Winter is here, and the “winter is coming” fad is over. As such, even for the most experienced drivers, navigating snowy roads requires extreme focus and caution. Many drivers who are debutants to snow often find it rather nerve-racking. Here are some top tips and things to keep in mind.
1. Warm-up Your Car/Automobile Before Driving
When in a cold environment, let your vehicle warm up before driving. Let it run for 30 seconds to a minute on the driveway, allowing the engine to perform at its best and your car's heat to warm up faster.
2. Upscale the 3-4 Second Rule (keep extra distance from the next car)
Stay at least 3-4 seconds behind the car in front of you. When driving in snow or on ice, this should be increased to 6-8 seconds. Again, slowing down can help keep you and your car safe while driving on ice or in snow.
3. If You Start to Slide, Steer into the Skid
Losing control of your vehicle is among the greatest worries when traveling on slick roads. Thus, knowing how to react in this common winter driving situation is key. Firstly, stay calm and avoid slamming on breaks. If you begin to slide on snow or ice, the rule of thumb is to "steer into the skid." To do so, take your foot off the gas/brake, and turn your wheel in the direction that the back of your vehicle is skidding towards. As your vehicle corrects, you may need to turn your wheel in the opposite direction to get it back on your desired path.
4. Stay Aware of Other Drivers
Beyond monitoring your own car, it's important to be conscious of what other vehicles around you are doing. Check your rearview mirror often, especially when adjusting your speed. Whenever possible, accelerate and decelerate gradually to prevent a rear-end collision. If you notice another car skidding close to your vehicle, consider steering to distance yourself from them—so long as you have enough space to do so safely.
5. Carry an Emergency Kit
Having a winter emergency kit in your car will help you be prepared while traveling. This includes a portable jump starter, a tire inflator, and flashlights, to name a few. Check out this comprehensive Quora post about the most pertinent accessories.
6. Carry a Portable Jump Starter
In the olden days, people used to keep a pair of jumper cables in their trunks, especially if the battery is more than three years old. If you turn your keys and nothing happens, you would have to ask for a jump from a friend, relative, or passing driver. But that is extremely unsafe and unreliable during snow and harsh weather, especially in the middle of nowhere. if you had a portable jump starter, then you’d be self-sufficient. With such a nifty device, you don’t need a second person to give you a hand – so midnights are no worries, nor are stranded highways! The one I use is the T8 Max (which works as a flashlight as well and is crucial during winter). I got it off a bargain during Thanksgiving. There are often sales and discounts, so if you don’t have one, you may consider getting one.
7. Stay Alert and Avoid Cruise Control
Do not drive distracted. Safe driving in snow means paying attention to your surroundings, not to your phone or radio. Additionally, using cruise control while driving in snow or on ice could lead to an accident, quickly. Keep the cruise control off while driving in winter conditions.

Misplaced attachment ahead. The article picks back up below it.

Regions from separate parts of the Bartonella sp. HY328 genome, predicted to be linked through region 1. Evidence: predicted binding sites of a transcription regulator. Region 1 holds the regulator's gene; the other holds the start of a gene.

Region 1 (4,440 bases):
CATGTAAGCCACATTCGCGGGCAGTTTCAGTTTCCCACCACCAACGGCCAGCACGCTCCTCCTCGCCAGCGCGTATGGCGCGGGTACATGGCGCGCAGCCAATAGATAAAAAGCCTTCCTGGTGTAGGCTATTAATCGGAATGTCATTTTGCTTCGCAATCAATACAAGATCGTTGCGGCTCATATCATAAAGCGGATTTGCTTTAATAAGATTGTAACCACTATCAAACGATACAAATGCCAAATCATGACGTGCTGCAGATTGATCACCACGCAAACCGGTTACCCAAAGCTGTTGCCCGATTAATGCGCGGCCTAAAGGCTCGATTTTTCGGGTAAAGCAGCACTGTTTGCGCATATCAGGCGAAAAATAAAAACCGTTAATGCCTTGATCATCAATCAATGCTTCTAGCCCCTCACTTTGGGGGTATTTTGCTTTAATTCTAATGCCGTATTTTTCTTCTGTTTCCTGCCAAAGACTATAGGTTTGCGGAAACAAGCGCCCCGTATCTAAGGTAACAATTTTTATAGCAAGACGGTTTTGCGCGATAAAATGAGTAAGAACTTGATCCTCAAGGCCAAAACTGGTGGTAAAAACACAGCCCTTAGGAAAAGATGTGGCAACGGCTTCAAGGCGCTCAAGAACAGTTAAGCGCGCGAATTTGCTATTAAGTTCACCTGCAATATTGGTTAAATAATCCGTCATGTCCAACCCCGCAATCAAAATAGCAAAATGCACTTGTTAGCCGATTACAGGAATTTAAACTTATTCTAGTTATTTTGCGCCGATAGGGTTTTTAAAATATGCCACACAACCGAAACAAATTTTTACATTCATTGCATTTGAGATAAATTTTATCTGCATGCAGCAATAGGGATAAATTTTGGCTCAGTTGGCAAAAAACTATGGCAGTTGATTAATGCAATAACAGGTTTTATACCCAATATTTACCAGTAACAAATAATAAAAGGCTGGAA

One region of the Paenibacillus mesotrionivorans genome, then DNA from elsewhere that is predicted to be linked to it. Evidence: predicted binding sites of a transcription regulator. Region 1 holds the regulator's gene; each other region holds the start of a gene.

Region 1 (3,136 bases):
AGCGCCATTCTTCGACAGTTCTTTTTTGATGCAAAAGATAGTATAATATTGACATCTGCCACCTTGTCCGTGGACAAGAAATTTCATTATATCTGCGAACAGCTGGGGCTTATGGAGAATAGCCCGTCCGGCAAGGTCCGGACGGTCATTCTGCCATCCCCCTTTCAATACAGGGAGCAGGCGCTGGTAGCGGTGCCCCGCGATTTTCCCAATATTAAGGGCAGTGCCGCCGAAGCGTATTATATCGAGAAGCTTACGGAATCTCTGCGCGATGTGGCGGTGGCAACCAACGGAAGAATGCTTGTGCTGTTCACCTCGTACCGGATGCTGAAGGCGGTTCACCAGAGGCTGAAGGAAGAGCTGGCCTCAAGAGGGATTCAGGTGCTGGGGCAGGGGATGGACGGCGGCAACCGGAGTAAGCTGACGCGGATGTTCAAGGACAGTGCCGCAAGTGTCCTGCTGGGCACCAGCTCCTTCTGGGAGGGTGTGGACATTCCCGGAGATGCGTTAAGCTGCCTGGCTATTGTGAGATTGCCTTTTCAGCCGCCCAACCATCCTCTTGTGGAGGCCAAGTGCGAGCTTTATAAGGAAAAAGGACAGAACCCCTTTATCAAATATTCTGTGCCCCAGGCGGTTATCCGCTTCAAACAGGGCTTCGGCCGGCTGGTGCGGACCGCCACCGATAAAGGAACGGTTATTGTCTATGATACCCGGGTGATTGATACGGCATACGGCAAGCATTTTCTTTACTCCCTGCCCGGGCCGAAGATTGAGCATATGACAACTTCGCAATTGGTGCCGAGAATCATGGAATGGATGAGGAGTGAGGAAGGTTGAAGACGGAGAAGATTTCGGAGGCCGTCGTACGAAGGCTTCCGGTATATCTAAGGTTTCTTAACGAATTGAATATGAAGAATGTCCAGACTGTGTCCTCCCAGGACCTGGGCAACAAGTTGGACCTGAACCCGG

8. Check the Weather and Plan your Route Ahead of Time
Checking the weather ahead of your trip could save you a lot of trouble while you’re out on the road in the winter. While it’s a good driving tip to map out your route before you leave the house, it’s even more important during the colder months.
9. Don’t Accelerate to Avoid Risky Situations
Driving at a slower speed is ideal in all circumstances, especially in snowy conditions. The speed limit shown is the maximum speed under ideal conditions. It is safer to drive below the posted speed in heavy snow, snowstorms, and icy and snowy conditions. Keep your vehicle in 1st or 2nd gear on snow or ice, giving you more control as a lower gear keeps your car moving slower and gives the tires more traction.
10. Recommended Speeds
The recommended safe driving speed in the snow is half of what you would normally drive. So, if you normally drive 60 mph on a highway, reduce your speed to 30 mph.
11. Clear Ice off Your Vehicle
For an uninterrupted view out of your windows, make sure all ice and snow are cleared before driving. It is not advised to use hot water over your car to defrost it, as it could cause damage. Instead, make use of a good quality ice scraper, or de-icer, or use a homemade spray made up of easily-bought ingredients to clean ice off your windscreen, such as rubbing alcohol mixed with water.
12. A Difference in Approaching Manual and Automatic Gears in the Snow
With an automatic car, you have less input on the car's controls, but some automatics have a winter mode that changes the gearbox's shift pattern. In older automatic cars, there is an L and 2 on the gearshift; put the car in 2. Alternatively, if your automatic has a manual option, select 2nd to pull away in for more traction. Manual cars give the driver more control, and it is recommended to stay in 1st or 2nd gear in snowy conditions.
To sum up, always put safety first. Listen to your guts and avoid risky routes. Hope these tips will help new drivers during the snowy winter weather this year. Drive safe folks!